EASTS: In bridge sessions, the players are named according to cardinal points and here you’re looking for a group of players sitting in one particular seat. Take a word for nasty creatures and remove the first letter.
24a & 26a Vehicle for 007 damaged slightly evading hit (3,6,9)
THE LIVING DAYLIGHTS: ‘Vehicle’ in this clue means a film title. An anagram of SLIGHTLY EVADING HIT.
26a See 24 Across
27a For Frenchman, extremely small lock (5)
TRESS: The name for a lock of hair is found by taking the word someone from France would use to say extremely and adding the abbreviation for small.
28a Characters showing relief from disturbed rest slept round about (11)
LETTERPRESS: The name for a printing style where the letters are raised from the paper is an anagram of REST SLEPT which goes around a word meaning ‘about’. Probably the most obscure word today.
2d Use artillery for cover (5)
SHELL: Two definitions here. To use artillery against someone and an outer cover.
3d Group of stars gathering at address (7)
ORATION: The name for a famous constellation has AT insierted to give an address.
4d Fail to find motorway covering Scottish island (6)
MISLAY: If you can’t find something, this is what you may do. The abbreviation for a motorway goes before the name of a Scottish island, home to many distilleries.
5d Organist somehow dressing down (8)
ROASTING: The word for a dressing down now used in comedy circles for a tribute show is an anagram (somehow) of ORGANIST
6d Stupid African despot for the listener (7)
IDIOTIC: The first name of one of the nastier African dictators plus a word meaning ‘pertaining to the ear’ gives you a word meaning stupid.
7d Lout with money just about fit for purpose (5-3-5)
ROUGH AND READY: If something is almost fit for purpose, there’s an expression which is made up of the name for a lout or thug plus a slang name for money.
8d Visit our amazingly talented musicians (8)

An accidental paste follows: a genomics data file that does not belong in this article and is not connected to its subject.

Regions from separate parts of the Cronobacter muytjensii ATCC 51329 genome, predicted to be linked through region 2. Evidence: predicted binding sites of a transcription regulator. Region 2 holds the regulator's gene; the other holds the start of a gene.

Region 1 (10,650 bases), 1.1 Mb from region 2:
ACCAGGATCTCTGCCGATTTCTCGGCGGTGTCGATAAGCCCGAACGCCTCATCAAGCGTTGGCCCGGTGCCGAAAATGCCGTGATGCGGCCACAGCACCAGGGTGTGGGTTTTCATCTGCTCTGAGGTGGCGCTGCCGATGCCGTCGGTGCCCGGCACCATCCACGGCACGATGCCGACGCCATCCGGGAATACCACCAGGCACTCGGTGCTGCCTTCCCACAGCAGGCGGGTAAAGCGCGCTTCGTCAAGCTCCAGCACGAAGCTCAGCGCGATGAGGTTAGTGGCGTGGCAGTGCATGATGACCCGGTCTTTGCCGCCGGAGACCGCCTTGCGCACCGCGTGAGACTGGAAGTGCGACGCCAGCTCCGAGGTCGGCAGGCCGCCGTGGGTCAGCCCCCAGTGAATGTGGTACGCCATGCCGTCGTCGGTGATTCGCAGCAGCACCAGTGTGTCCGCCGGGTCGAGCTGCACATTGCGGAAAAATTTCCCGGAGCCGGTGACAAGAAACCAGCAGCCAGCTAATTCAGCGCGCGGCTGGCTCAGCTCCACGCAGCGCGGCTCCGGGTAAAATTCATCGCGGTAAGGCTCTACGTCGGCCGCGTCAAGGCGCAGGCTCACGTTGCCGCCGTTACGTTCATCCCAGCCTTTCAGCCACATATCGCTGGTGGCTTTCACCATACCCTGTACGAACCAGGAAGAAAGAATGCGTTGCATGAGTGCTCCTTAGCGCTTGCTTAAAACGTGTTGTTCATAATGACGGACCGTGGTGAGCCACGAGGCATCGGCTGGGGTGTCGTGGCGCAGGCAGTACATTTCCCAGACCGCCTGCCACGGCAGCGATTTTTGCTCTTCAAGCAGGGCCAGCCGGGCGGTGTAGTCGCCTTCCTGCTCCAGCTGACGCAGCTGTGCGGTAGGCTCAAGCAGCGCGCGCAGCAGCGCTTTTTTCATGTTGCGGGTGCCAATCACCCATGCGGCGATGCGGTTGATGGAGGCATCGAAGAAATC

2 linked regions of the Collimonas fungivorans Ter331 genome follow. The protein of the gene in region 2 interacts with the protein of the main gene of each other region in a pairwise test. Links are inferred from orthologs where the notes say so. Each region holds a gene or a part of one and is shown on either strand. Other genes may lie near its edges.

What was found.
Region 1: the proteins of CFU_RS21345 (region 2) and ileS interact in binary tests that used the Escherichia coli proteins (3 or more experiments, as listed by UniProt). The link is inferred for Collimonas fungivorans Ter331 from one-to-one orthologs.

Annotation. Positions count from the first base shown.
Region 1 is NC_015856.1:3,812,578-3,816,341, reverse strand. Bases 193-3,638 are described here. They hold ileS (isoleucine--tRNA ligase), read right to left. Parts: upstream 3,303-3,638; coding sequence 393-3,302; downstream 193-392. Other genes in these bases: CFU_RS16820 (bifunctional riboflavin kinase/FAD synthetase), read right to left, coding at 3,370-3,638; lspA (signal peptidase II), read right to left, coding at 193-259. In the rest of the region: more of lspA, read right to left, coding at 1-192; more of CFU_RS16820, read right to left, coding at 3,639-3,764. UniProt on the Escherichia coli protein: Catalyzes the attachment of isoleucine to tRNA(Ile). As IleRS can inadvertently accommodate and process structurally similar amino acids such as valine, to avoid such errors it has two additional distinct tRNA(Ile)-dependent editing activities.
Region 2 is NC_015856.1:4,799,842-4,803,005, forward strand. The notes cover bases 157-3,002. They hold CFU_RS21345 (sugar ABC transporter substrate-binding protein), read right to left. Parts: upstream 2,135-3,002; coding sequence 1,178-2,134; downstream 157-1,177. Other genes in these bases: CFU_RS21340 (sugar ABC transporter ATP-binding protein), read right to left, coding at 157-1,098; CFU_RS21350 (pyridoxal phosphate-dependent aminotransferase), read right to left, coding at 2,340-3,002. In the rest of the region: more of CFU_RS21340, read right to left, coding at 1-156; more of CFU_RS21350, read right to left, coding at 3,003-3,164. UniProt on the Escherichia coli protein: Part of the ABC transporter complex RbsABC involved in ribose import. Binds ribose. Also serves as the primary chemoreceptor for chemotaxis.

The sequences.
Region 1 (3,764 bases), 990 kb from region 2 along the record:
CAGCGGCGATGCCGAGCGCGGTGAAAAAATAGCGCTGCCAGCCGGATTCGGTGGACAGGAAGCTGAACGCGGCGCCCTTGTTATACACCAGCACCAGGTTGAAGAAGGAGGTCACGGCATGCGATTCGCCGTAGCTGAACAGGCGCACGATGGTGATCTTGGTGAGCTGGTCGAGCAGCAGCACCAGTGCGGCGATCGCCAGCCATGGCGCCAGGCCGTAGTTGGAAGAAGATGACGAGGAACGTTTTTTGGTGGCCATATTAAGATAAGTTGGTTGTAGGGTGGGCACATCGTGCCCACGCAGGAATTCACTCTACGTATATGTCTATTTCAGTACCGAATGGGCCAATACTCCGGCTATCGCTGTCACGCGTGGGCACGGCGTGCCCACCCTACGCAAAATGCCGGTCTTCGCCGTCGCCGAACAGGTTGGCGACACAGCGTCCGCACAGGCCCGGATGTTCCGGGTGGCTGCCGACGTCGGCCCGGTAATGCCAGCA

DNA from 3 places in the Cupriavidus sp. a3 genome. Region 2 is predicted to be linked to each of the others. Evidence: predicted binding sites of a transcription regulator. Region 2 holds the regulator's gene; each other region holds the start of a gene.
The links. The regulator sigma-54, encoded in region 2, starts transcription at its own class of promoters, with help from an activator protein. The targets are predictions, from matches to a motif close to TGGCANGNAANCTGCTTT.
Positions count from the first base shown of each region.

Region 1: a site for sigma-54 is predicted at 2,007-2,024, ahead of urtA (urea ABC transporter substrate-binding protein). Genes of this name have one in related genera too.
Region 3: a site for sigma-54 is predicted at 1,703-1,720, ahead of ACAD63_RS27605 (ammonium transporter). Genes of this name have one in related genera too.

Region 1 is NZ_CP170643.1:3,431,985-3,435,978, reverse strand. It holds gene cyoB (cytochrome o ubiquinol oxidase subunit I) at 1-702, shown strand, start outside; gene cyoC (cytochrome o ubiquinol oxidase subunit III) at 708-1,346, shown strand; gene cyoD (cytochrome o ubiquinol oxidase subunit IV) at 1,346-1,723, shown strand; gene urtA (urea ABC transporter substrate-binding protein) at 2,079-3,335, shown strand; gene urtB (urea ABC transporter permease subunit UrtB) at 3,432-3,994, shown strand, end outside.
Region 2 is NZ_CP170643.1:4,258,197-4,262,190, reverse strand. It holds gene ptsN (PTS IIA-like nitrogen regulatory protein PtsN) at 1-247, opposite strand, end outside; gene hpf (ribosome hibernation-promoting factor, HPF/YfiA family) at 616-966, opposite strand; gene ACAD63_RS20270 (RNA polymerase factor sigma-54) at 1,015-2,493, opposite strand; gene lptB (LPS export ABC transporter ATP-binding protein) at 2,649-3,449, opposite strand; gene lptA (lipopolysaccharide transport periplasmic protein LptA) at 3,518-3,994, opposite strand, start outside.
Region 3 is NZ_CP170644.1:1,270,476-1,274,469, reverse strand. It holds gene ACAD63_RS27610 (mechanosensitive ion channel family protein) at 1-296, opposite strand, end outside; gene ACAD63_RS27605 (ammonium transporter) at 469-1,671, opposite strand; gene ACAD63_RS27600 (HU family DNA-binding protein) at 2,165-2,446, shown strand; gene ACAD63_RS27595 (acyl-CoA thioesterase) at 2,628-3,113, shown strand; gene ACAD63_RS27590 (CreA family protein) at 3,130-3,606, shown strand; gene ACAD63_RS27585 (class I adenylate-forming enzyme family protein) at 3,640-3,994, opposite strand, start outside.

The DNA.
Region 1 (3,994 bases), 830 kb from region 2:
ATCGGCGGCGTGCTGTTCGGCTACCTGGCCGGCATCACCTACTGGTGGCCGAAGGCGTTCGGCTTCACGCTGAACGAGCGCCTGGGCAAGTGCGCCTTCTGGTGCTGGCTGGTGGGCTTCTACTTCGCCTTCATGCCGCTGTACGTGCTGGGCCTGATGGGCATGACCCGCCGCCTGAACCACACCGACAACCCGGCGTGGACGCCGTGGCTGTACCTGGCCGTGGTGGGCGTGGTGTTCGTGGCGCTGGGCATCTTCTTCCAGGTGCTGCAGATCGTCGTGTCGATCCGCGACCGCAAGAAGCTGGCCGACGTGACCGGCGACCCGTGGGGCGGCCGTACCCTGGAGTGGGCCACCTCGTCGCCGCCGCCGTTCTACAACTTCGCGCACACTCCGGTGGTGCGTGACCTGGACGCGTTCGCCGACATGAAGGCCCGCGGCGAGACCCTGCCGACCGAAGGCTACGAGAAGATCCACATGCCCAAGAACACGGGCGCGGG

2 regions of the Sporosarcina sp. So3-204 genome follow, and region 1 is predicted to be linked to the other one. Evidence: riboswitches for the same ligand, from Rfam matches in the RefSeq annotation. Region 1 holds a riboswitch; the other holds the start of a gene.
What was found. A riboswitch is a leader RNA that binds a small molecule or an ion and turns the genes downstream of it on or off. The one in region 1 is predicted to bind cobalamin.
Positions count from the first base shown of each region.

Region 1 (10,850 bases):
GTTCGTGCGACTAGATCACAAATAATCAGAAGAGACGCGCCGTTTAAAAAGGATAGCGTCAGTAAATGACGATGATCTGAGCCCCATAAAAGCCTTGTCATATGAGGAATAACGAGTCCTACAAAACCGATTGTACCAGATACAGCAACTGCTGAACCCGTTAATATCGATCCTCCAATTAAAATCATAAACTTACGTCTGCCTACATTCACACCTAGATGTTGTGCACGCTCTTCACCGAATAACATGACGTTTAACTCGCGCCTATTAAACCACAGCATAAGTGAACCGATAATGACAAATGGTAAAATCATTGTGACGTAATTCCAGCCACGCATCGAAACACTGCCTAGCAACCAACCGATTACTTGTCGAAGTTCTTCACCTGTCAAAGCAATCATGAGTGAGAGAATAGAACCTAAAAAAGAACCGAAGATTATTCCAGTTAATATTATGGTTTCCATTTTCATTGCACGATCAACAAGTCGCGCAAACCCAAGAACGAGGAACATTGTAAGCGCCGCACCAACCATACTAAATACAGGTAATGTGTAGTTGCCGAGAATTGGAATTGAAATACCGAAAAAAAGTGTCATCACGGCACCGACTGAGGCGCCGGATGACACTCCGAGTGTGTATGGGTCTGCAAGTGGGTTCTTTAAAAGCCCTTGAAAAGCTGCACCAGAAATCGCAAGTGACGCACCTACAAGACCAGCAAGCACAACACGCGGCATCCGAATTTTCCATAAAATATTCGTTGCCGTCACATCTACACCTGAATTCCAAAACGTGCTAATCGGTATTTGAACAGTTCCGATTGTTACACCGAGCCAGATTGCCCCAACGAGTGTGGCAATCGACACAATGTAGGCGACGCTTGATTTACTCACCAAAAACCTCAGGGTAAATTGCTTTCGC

VIRTUOSI: The name for wonderfully talented musicians is an anagram (amazingly) of VISIT OUR.
9d Indiana Jones perhaps loathes a corgi barking (13)
ARCHAEOLOGIST: What Indiana Jones did as a day job is an anagram of LOATHES A CORGI.
15d Sweet shot? (5-3)
BULLS-EYE: The name for a sticky sweet popular with schoolboys is also the name for a darts shot.
17d Note time absorbed in handicraft (8)
CROTCHET: A word for a musical note, is the name of a handicraft, enjoying a renaissance at the moment, with the abbrevaiation for time inside.
19d Trace viewer regularly introducing Top Gear driver (7)
VESTIGE: A name for a small amount, or a trace comprises the alternate letters of the word VIEWER, plus the name of a character from the TV series Top Gear.
21d Love potion makes Duke of Edinburgh tango with the queen (7)
PHILTER: A word for a love potion (and an alternative spelling of this word) is found by taking the nickname for the D of E and adding the NATO letter represented by Tango, and the abbreviation for his wife! Love the image.
22d Removing vice from China perhaps is a hard problem (6)
TEASER: The name for a collection of China loses the word VICE and when joined it gives a word for a puzzle.
25d Plans advanced in certain days in Rome (5)
IDEAS: The abbreviation for advanced goes inside that name for the middle days of a Roman month.
I rather enjoyed this nice challenging puzzle. Tell me what you think! I’m off to do the monthly Grand Prix quiz, run a social quiz using Zoom and then probably some bridge this evening!
I leave you with a lovely piece of music – enjoy this!
It’s the Icelandic band Sigur Ros, just listen and wallow. Go on, you might be surprised!
The Crossword Club is now open.
The Quick Crossword pun: ceiling+whacks=sealing wax